Pow­ers for LGs

The Pak Banker - - 4EDITORIAL - Sha­hab Usto

PRIOR to the 18th Con­sti­tu­tional Amend­ment, the provinces had been de­mand­ing au­ton­omy from a pow­er­ful fed­er­a­tion that had mo­nop­o­lised leg­isla­tive, ex­ec­u­tive and fi­nan­cial pow­ers. The amend­ment not only abol­ished the con­cur­rent leg­isla­tive list and de­volved sub­stan­tial pow­ers to the provinces, it also in­serted Ar­ti­cle 140-A that made de­vo­lu­tion of political, ad­min­is­tra­tive and fi­nan­cial re­spon­si­bil­i­ties and au­thor­ity to the lo­cal gov­ern­ments (LG) manda­tory.

Now the lo­cal gov­ern­ments want au­ton­omy and re­sources from the pro­vin­cial gov­ern­ments. But while Part V of the Con­sti­tu­tion lays down an elab­o­rate frame­work for the dis­tri­bu­tion of leg­isla­tive, ad­min­is­tra­tive and fi­nan­cial pow­ers be­tween the fed­er­a­tion and provinces, the Con­sti­tu­tion leaves it to the pro­vin­cial leg­is­la­tures to reg­u­late re­la­tions with the LGs.

In­ter­est­ingly, recog­nis­ing the sig­nif­i­cance of the LGs and an­tic­i­pat­ing the pos­si­ble fric­tion be­tween them and the state on mat­ters re­lated to the dis­tri­bu­tion of pow­ers, the In­dian con­sti­tu­tion pro­vides a de­tailed scheme on LG-state re­la­tions in Part IX and Part IX-A. But here, LGs haven't re­ceived such sig­nif­i­cance. In fact, be­fore the 18th Amend­ment, LGs were not manda­tory, only de­sir­able. Ar­ti­cle 32 that only 'en­cour­aged' the es­tab­lish­ment of lo­cal govern­ment in­sti­tu­tions was not even jus­ti­cia­ble, be­ing part of the 'Prin­ci­ples of Pol­icy'.

More­over, the civil­ian gov­ern­ments per­ceived lo­cal gov­ern­ments as a ploy that mil­i­tary rulers used to ac­quire a political base and rep­re­sen­ta­tive char­ac­ter.

But now, the LGs have con­sti­tu­tion­ally as­sumed the sta­tus of the 'third tier' of govern­ment. Pro­vin­cial leg­is­la­tures can no more avoid a new and work­able con­fig­u­ra­tion of pow­ers to ac­com­mo­date and en­able LGs to per­form their statu­tory func­tions and en­joy their con­sti­tu­tional man­date.

But un­for­tu­nately, the ex­ist­ing pro­vin­cial LG laws haven't passed muster, par­tic­u­larly in Sindh and Pun­jab. The laws are con­sid­ered to be skewed in favour of the pro­vin­cial gov­ern­ments. Luck­ily, the rul­ing party in Pun­jab may tide over the op­po­si­tion on the strength of its ma­jor­ity rep­re­sen­ta­tion in the fed­eral, pro­vin­cial and lo­cal leg­is­la­tures. But in Sindh, the SLGA 2013 may face a tough op­po­si­tion, if not out­right re­jec­tion, at the hands of the MQM that has swept the LG polls in the ur­ban ar­eas.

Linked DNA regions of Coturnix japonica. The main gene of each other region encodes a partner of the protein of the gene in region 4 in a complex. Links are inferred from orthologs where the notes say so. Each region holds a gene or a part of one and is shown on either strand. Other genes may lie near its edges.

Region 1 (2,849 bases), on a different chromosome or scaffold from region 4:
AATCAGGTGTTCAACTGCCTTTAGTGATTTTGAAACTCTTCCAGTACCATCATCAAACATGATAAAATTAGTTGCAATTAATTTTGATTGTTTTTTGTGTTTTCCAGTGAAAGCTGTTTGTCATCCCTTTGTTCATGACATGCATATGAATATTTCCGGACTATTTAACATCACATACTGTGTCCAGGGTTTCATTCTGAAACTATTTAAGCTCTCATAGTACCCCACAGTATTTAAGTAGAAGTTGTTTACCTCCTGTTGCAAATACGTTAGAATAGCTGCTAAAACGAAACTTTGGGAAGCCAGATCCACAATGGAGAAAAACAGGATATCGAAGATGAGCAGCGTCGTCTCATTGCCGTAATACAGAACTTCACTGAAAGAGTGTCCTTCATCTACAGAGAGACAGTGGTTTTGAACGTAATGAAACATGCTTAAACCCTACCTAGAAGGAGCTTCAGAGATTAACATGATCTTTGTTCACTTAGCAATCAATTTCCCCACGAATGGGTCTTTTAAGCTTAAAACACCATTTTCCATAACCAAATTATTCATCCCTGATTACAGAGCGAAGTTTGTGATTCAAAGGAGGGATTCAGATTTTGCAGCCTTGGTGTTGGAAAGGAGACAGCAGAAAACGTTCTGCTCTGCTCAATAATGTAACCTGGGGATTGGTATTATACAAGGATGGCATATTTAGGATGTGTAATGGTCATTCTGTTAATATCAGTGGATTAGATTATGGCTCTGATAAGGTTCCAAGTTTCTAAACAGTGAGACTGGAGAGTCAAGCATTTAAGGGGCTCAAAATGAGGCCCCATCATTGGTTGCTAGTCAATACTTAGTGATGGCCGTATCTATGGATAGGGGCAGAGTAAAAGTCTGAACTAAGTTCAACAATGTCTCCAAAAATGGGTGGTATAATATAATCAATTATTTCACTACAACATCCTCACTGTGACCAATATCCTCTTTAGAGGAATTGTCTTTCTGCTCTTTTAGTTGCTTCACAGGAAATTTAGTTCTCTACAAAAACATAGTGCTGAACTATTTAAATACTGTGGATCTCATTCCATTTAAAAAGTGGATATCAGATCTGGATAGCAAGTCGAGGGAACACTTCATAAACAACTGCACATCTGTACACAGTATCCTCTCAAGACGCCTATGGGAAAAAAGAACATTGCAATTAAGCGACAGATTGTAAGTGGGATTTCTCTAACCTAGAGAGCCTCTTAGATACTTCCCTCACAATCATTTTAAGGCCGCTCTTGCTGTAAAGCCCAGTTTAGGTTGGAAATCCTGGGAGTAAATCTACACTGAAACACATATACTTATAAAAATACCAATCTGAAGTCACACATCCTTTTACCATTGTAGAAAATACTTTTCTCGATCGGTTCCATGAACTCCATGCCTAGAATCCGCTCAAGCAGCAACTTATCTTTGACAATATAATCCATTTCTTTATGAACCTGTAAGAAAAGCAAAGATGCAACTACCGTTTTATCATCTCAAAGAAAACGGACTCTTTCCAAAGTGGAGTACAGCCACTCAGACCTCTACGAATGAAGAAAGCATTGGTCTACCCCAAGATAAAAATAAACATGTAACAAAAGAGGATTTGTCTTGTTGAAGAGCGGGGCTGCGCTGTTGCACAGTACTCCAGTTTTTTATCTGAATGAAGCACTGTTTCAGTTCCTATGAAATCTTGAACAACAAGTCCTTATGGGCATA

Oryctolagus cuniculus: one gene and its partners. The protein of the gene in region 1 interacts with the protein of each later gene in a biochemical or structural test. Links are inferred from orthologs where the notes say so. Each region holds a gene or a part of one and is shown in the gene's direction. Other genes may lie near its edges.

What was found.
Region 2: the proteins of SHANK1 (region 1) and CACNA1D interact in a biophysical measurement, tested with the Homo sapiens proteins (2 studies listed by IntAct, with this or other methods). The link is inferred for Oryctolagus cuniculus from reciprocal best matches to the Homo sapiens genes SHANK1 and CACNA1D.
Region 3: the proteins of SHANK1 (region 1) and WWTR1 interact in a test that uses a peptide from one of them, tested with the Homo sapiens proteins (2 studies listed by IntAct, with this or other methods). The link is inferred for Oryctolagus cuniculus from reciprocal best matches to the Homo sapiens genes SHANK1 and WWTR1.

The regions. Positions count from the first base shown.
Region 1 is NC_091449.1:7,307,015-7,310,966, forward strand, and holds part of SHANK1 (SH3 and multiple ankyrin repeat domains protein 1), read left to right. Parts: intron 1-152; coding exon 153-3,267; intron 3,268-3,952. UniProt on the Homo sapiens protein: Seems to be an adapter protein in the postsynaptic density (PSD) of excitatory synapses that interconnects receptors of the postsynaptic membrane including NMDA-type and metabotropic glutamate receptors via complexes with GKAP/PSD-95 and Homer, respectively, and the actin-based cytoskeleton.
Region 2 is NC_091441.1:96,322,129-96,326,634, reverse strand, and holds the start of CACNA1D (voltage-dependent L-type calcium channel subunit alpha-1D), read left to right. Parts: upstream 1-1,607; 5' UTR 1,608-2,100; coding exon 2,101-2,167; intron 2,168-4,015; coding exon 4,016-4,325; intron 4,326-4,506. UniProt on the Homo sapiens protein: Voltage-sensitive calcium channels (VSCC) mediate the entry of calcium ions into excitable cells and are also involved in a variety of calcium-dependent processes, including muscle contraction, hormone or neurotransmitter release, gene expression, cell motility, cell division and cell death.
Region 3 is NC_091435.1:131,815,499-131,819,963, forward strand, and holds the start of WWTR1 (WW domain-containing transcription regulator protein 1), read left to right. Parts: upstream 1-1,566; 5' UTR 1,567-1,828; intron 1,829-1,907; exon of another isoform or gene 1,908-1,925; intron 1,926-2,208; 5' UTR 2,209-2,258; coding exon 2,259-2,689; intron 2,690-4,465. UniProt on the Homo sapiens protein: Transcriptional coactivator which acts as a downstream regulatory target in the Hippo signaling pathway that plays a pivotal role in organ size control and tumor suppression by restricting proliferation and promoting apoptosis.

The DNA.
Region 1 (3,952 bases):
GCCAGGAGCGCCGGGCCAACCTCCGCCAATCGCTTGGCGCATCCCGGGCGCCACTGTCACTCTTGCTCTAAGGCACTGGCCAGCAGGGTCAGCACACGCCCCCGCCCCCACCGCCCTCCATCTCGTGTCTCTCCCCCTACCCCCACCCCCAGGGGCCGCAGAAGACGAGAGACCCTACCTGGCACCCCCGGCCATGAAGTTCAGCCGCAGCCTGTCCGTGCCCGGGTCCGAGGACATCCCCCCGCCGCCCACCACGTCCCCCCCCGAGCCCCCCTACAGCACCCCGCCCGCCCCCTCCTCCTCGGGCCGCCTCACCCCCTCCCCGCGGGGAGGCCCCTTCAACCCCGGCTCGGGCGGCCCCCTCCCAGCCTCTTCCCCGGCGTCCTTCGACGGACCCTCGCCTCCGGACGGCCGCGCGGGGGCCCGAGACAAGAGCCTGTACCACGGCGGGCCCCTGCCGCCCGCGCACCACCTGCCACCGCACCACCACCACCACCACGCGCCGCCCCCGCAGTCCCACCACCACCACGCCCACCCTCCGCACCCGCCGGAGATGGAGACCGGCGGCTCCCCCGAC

In fact, ac­ri­mony, if not bad blood, is al­ready sim­mer­ing on the political land­scape of Karachi where the MQM is de­mand­ing more pow­ers for its mayor. Ob­vi­ously, the MQM aims at re­claim­ing the same un­tram­melled pow­ers for its mayor as it en­joyed dur­ing the Mushar­raf-era lo­cal gov­ern­ments. But the PPP govern­ment may not cede power to that ex­tent for many rea­sons.

One, in 2012 the pre­vi­ous PPP govern­ment had also passed an LG law as a re­sult of a power-shar­ing agree­ment with the MQM, giv­ing the lat­ter equal say in the ur­ban ar­eas. But it had to be with­drawn when a broad-based op­po­si­tion al­liance, led by Pir Pa­gara, launched a move­ment in Sindh. Two, dur­ing the Mushar­raf govern­ment, the pow­er­ful naz­ims, par­tic­u­larly in Sindh, ut­terly failed to de­liver in terms of good gov­er­nance or trans­parency.

Three, Karachi's fast-chang­ing de­mo­graphic and political land­scape re­quires a uni­fied but de­cen­tralised LG sys­tem. True, the city flour­ished un­der pow­er­ful may­ors - Nia­mat­ul­lah of the Ja­maat-iIs­lami and Mustafa Ka­mal of MQM - but then some of its ar­eas, par­tic­u­larly Lyari and Malir, were vis­i­bly ne­glected al­legedly on political grounds. Fi­nally, there is a view that the Mushar­raf-era 'one-party rule' in Karachi in­ten­si­fied eth­nic ten­sions and the so­cio-political di­vide, pro­duc­ing turf wars and the mil­i­tari­sa­tion of political par­ties.

The pro­po­nents of a pow­er­ful mayor (or, for that mat­ter, of pow­er­ful LG in­sti­tu­tions) ar­gue that Karachi needs an ' ef­fec­tive' mayor who could play a piv­otal role in plan­ning, ex­e­cu­tion, co­or­di­na­tion and su­per-vi­sion. They con­tend that if the mayor is not as pow­er­ful as that of New York or Lon­don, then he shouldn't be a fig­ure­head like the mayor of Mum­bai ei­ther.

Both views carry weight. True, the pro­vin­cial govern­ment stands at a higher pedestal in fed­er­a­tion, and hence, is sad­dled with many rights and re­spon­si­bil­i­ties. But LGs are also vi­tal "to pro­mote good gov­er­nance, ef­fec­tive de­liv­ery of ser­vices and trans­par­ent de­ci­sion-mak­ing, through in­sti­tu­tion­alised par­tic­i­pa­tion of the peo­ple at the lo­cal level". But how to break the tie?

Re­cently, on a ques­tion as to why the framers of con­sti­tu­tion en­trusted the pro­vin­cial leg­is­la­tures with the task of de­volv­ing pow­ers to LGs, the Supreme Court ob­served: "Be­cause they [framers of con­sti­tu­tion] were con­scious that political pro­cesses are evo­lu­tion­ary in na­ture. In­sti­tu­tions take root over time. They draw strength from a con­tin­u­ous con­sti­tu­tional di­a­logue be­tween the peo­ple and their elected rep­re­sen­ta­tives".

What is re­quired is a con­sti­tu­tional di­a­logue be­tween the pro­vin­cial and lo­cal gov­ern­ments to forge a com­pos­ite sys­tem that should en­able both to act in tan­dem, rather than at cross pur­poses. Just as the provinces en­gaged the fed­er­a­tion in a con­sti­tu­tional di­a­logue and fi­nally suc­ceeded in re­ceiv­ing con­sid­er­able au­ton­omy, LGs should do the same.

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